-- Roper - Master of sawdust- www.roperwoodturning.com

View TopamaxSurvivor's profile

TopamaxSurvivor

14575 posts in 2271 days


#10 posted 1769 days ago

I have some spalted wood the mold came through the anchorseal. It was setting around for a long time in an unheated building.

-- "some old things are lovely, warm still with life ... of the forgotten men who made them." - D.H. Lawrence

View John Ormsby's profile

John Ormsby

1276 posts in 2332 days


#11 posted 1769 days ago

Some people can have a very bad reaction to spalted woods. It is always a good idea to wear a proper respirator when working with spalted woods. The person mentioned who has been working with it for 30 or more years has been very fortunate. I have heard of some people who have developed very serious respiratory illness from spalted wood mold.

-- Oldworld, Fair Oaks, Ca

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TopamaxSurvivor

14575 posts in 2271 days


#12 posted 1769 days ago

He runs a sawmill. It’s a lot different than being in an enclosed area. Next time I see him I’ll ask if he uses a respirator on spalted woods when he makes up turning blanks. It never hurts to take precautions with potential toxins. I don’t go looking for dusty old sheds to tear down even though with Hantavirus, you have to contact it, which is rare, then your system has to be susceptible to it. Here in Water World, aka, Western WA, there have been a lot of out breaks of toxic molds in the last few years. But we still grow spalted wood too :-)) There are a gazillion different types of molds.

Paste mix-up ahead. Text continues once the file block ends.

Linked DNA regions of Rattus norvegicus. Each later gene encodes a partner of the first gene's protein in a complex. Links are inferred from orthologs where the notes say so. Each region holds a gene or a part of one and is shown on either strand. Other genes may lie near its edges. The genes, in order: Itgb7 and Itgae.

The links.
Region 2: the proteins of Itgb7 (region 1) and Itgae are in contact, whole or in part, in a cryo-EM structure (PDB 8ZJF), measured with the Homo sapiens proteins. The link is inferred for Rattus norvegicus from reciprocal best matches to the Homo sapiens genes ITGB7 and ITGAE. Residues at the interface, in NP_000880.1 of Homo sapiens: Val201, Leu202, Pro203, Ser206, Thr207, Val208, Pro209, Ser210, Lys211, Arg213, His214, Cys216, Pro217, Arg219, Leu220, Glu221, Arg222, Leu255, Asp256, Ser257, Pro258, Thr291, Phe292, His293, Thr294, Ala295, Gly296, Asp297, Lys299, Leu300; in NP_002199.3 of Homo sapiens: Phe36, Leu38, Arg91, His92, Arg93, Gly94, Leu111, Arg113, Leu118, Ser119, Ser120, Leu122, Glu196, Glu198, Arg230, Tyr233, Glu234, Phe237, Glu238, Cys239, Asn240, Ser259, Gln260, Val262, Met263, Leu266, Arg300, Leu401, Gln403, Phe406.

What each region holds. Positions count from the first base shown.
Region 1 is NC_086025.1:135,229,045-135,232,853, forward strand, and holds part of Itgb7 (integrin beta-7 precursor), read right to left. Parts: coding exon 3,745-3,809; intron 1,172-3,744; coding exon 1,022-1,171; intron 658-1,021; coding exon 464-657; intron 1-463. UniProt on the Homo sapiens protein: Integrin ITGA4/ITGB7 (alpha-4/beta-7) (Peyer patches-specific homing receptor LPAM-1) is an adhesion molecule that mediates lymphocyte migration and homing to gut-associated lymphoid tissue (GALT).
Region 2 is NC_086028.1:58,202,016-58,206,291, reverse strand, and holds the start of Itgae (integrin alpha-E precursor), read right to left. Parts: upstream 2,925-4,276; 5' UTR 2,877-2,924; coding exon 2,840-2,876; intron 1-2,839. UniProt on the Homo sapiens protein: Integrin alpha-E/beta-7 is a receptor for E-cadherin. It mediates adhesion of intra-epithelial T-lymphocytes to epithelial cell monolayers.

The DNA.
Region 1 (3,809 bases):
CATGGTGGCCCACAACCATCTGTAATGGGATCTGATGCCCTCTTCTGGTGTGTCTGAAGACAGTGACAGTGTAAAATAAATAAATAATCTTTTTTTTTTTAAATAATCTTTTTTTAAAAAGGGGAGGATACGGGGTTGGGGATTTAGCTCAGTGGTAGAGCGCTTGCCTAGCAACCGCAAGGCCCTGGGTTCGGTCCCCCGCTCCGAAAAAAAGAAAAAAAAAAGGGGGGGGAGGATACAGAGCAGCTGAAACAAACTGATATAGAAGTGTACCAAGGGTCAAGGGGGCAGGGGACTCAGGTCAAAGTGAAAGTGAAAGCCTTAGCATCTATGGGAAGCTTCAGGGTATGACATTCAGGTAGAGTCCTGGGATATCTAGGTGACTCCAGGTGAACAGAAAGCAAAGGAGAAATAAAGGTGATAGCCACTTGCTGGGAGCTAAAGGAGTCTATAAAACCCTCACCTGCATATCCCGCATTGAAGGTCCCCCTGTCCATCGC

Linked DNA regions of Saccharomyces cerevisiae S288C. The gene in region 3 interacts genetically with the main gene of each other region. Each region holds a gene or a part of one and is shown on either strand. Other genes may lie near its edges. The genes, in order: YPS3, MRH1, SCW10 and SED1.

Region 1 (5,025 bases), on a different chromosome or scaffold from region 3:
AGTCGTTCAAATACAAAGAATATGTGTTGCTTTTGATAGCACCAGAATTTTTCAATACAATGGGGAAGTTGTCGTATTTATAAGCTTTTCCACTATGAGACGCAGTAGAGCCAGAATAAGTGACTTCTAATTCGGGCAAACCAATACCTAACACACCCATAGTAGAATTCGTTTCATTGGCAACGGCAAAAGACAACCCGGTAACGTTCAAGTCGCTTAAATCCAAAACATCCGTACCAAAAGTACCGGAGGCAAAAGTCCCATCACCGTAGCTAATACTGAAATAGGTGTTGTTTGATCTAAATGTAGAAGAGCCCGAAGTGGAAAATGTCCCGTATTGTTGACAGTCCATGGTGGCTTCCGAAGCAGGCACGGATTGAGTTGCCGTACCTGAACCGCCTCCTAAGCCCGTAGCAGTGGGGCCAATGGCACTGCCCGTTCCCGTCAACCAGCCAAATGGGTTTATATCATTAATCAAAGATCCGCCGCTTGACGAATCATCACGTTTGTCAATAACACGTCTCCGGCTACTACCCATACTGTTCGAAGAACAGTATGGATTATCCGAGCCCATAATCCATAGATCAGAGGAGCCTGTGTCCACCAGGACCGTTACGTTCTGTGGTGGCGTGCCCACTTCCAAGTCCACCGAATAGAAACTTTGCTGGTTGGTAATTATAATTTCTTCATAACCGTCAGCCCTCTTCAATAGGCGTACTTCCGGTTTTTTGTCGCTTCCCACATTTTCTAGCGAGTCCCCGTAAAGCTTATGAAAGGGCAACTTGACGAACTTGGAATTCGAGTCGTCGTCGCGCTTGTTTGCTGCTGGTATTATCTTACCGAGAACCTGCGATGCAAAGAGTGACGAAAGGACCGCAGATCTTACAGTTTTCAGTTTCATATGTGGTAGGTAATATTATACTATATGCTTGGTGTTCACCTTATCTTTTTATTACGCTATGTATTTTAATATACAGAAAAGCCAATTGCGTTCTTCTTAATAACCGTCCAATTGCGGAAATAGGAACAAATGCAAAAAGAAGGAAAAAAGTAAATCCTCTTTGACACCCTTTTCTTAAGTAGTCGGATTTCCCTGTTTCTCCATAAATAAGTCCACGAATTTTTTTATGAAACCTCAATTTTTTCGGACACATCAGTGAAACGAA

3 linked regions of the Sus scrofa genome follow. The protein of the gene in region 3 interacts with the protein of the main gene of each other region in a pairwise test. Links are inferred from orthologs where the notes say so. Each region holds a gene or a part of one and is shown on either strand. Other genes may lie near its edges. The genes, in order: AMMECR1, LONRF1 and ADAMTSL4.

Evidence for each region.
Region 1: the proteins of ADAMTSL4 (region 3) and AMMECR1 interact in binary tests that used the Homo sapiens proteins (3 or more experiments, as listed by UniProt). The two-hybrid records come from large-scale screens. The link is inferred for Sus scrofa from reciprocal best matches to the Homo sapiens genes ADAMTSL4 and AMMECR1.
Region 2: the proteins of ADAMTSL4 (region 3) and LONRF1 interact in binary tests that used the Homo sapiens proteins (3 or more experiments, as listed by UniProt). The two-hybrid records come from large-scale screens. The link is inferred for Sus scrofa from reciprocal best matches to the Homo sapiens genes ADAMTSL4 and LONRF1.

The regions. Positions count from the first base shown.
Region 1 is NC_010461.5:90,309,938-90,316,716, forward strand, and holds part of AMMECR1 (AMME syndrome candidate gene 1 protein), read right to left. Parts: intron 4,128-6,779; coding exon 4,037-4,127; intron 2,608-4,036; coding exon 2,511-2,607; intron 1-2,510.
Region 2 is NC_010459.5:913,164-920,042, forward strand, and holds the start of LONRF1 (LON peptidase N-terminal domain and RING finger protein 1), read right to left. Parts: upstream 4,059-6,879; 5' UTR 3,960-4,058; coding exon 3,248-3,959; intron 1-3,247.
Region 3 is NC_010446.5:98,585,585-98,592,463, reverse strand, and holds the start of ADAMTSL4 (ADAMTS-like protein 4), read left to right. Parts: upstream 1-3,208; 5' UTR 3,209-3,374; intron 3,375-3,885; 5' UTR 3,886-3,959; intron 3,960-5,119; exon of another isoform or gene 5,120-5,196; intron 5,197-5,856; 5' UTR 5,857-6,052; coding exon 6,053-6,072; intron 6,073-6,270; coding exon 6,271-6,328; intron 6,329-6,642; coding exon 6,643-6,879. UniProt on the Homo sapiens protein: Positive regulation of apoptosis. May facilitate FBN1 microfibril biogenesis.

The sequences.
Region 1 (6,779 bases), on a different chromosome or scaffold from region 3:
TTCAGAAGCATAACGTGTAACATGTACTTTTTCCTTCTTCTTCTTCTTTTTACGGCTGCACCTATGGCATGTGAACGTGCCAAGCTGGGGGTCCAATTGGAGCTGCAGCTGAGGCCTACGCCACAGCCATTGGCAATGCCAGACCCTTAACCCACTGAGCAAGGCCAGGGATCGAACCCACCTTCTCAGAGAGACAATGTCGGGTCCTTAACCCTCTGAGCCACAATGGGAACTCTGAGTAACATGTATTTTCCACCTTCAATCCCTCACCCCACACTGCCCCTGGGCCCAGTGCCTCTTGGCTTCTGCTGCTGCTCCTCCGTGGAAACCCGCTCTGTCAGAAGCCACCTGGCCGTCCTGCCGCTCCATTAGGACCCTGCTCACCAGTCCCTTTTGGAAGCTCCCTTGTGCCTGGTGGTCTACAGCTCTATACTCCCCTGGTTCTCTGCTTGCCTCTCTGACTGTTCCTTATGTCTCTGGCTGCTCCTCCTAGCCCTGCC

-- "some old things are lovely, warm still with life ... of the forgotten men who made them." - D.H. Lawrence

View Bob #2's profile

Bob #2

3808 posts in 2617 days


#13 posted 1769 days ago

If it’s just a bowl you are concerned with , put it in a brown paper bag and toss it in ana oven at 240 ° F for an hour.
I you want to stop the spalt in blanks a soak in bardac or similar is effective.

-- A mind, like a home, is furnished by its owner

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TopamaxSurvivor

14575 posts in 2271 days


#14 posted 1769 days ago

What’s bardac? Never heard of it.

-- "some old things are lovely, warm still with life ... of the forgotten men who made them." - D.H. Lawrence

View Innovator's profile

Innovator

3584 posts in 2008 days


#15 posted 1769 days ago

Bob I also have never heard of berdac, is it something purchased in a supermarket or a specialty chemical?

Thanks again
Rob

-- Whether You Think You Can or You Think You Can't, YOU ARE RIGHT!!!

showing 1 through 15 of 21 replies